CoreOS Cheat Sheet

This is a work in progress. I update this as I learn things.

Things To Know

cloud-config

Configuration file used by coreOS to configure itself. Processed on every system boot. Unit files define your units. drop-ins can be inside unit files. Think of drop-ins as, “drop in replacement” for a key/value that is already defined in a service. drop-ins override already defined settings.

systemd-delta

Find overridden configuration files

etcd

A key/value store that is distributed among all machines in your cluster. Peers and clients connect to etcd. Peers are other servers in your cluster. Clients are tools like etcdctl which make changes to the key/value store. Depending on version, listens on TCP port [2379|4001] for etcd clients, and [2380|7001] for peers.

Depending on what platform you’re using (AWS, DigitalOcean, bare metal, etc.), as well as the version of coreOS you are running, you may or may not have an /etc/environment file. This file contains two environment variables which help your docker containers get the private IP address of their host. This file is important for etcd because without the containers knowing the private IP of their host, there’s no way for your containers to write to etcd. There’s been some developer conversation on whether this file is even going to be included by default in coreOS. In either case, if you don’t have one on your coreOS, there are methods here of generating one yourself (https://github.com/coreos/bugs/issues/65)

Useful Commands

Show the coreOS version you’re running

cat /etc/os-release

Show status of all units

systemctl list-units

Show failed units

systemctl –failed

Show units of a certain type (failed, active, waiting, etc.)

systemctl –state=waiting

reload etcd configuration

Use this when you changed a unit file on disk. example, you updated /etc/systemd/system/teamspeak3.service

systemctl daemon-reload

see status of etcd

systemctl status etcd

To see all local configuration:

systemd-delta

To see all runtime configuration:

systemd-delta /run

To see all system unit configuration changes:

systemd-delta systemd/system

To see all runtime “drop-in” changes for system units:

systemd-delta –type=extended /run/systemd/system

How To Install New Software

Every piece of software is run in a docker container.

Create a unit file like this, with the name, [SERVICENAME].service (full docs)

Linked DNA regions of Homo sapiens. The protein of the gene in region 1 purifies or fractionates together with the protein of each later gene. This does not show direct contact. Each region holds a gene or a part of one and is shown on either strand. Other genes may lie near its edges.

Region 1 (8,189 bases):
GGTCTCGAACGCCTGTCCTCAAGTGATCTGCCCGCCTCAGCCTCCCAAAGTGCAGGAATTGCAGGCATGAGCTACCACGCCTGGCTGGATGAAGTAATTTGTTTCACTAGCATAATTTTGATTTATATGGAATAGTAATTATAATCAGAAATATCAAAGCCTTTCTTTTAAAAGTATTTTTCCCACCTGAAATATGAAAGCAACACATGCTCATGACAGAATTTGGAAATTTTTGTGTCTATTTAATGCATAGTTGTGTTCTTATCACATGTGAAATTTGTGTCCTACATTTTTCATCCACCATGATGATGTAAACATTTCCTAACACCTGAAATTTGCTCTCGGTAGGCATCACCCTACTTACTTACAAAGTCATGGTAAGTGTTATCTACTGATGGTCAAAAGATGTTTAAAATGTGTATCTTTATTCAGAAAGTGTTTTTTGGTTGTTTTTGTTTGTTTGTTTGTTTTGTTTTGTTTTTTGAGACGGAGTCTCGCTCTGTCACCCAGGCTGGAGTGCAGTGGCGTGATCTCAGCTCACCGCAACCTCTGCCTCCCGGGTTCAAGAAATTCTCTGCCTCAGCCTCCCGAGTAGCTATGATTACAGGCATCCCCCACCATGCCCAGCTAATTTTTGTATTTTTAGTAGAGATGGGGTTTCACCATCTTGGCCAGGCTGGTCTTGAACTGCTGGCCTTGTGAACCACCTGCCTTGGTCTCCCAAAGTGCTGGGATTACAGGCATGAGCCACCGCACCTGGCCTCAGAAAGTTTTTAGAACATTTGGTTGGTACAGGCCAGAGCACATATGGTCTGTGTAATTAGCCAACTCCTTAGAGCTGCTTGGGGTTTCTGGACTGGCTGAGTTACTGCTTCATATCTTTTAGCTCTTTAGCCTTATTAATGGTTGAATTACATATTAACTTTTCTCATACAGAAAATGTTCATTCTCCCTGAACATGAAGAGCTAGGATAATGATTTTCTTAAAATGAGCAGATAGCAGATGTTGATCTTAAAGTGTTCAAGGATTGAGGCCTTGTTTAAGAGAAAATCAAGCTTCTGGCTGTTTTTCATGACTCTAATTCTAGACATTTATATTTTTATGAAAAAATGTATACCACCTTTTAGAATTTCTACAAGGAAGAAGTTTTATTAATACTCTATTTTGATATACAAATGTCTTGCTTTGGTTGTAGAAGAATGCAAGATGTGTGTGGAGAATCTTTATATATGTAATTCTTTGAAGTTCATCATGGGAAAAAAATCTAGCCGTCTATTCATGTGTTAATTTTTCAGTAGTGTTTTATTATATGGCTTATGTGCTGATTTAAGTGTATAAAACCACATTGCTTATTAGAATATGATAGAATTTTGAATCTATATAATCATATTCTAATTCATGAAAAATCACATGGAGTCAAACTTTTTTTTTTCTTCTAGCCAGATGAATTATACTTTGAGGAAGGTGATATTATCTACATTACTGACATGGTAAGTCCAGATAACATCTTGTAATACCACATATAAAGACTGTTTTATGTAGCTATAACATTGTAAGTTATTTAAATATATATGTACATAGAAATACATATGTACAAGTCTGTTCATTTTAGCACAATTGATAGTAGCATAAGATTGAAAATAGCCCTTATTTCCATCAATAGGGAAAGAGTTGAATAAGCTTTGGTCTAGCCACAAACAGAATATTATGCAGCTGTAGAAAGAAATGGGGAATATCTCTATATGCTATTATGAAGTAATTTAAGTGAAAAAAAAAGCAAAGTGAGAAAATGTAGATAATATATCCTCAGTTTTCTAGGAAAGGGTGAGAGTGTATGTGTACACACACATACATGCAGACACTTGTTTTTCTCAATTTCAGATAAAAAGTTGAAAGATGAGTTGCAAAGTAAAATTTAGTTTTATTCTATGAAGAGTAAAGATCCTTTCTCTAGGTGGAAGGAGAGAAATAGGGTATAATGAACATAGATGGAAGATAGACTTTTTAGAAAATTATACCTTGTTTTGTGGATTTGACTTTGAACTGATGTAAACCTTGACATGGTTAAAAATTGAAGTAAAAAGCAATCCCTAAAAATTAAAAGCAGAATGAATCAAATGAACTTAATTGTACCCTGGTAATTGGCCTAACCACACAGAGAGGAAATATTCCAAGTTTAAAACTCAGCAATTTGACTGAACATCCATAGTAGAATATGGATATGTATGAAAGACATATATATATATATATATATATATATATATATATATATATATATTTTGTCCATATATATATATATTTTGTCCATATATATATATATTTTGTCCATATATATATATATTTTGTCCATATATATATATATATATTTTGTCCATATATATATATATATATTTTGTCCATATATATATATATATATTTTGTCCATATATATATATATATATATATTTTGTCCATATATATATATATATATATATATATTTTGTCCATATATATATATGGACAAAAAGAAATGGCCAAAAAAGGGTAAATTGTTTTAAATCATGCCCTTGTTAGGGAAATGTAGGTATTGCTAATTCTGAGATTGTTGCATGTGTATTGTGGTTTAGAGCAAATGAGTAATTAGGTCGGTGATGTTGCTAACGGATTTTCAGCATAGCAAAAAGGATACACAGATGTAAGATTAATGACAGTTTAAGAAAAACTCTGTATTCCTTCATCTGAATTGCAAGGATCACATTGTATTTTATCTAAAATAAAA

[Unit]
Description=Lightweight HTTP server
Requires=docker.service
[Service]
ExecStartPre=-/usr/bin/docker kill HTTPD
ExecStartPre=-/usr/bin/docker rm HTTPD
ExecStartPre=/usr/bin/docker pull jprjr/lighttpd
ExecStart=/usr/bin/docker run --name HTTPD -p 8080:8080/tcp -v /srv/httpd jprjr/lighttpd
ExecStartPost=/usr/bin/etcdctl set /services/httpd/%H:8080 running
ExecStop=/usr/bin/docker stop HTTPD
ExecStopPost=/usr/bin/etcdctl rm /services/httpd/%H:8080
[Install]
WantedBy=multi-user.target

Copy the file to the systemd unit file directory

# cp ~/lighttpd.service /etc/systemd/system/

Enable the unit file

# systemctl enable lighttpd.service
Created symlink from /etc/systemd/system/multi-user.target.wants/lighttpd.service to /etc/systemd/system/lighttpd.service.

Start the unit
# systemctl start lighttpd.service

Follow the unit’s progress

$ journalctl -u lighttpd.service -f
-- Logs begin at Tue 2015-02-24 16:31:53 UTC. --
Feb 26 12:53:16 localhost docker[24899]: bf54d7bd6d7b: Pulling metadata
Feb 26 12:53:16 localhost docker[24899]: bf54d7bd6d7b: Pulling fs layer
Feb 26 12:53:17 localhost docker[24899]: bf54d7bd6d7b: Download complete
Feb 26 12:53:17 localhost docker[24899]: a157ebe8fcc8: Pulling metadata
Feb 26 12:53:18 localhost docker[24899]: a157ebe8fcc8: Pulling fs layer
Feb 26 12:53:19 localhost docker[24899]: a157ebe8fcc8: Download complete
Feb 26 12:53:19 localhost docker[24899]: a157ebe8fcc8: Download complete
Feb 26 12:53:19 localhost docker[24899]: Status: Downloaded newer image for jprjr/lighttpd:latest
Feb 26 12:53:19 localhost etcdctl[24997]: running
Feb 26 12:53:19 localhost systemd[1]: Started Http server.

Open a terminal in a running docker container

In this example, we connect to the teamspeak3 (TS3) container we created previously.

docker exec -i -t TS3 /bin/bash

Now we are free to browse around the container, check logs, change things, etc.

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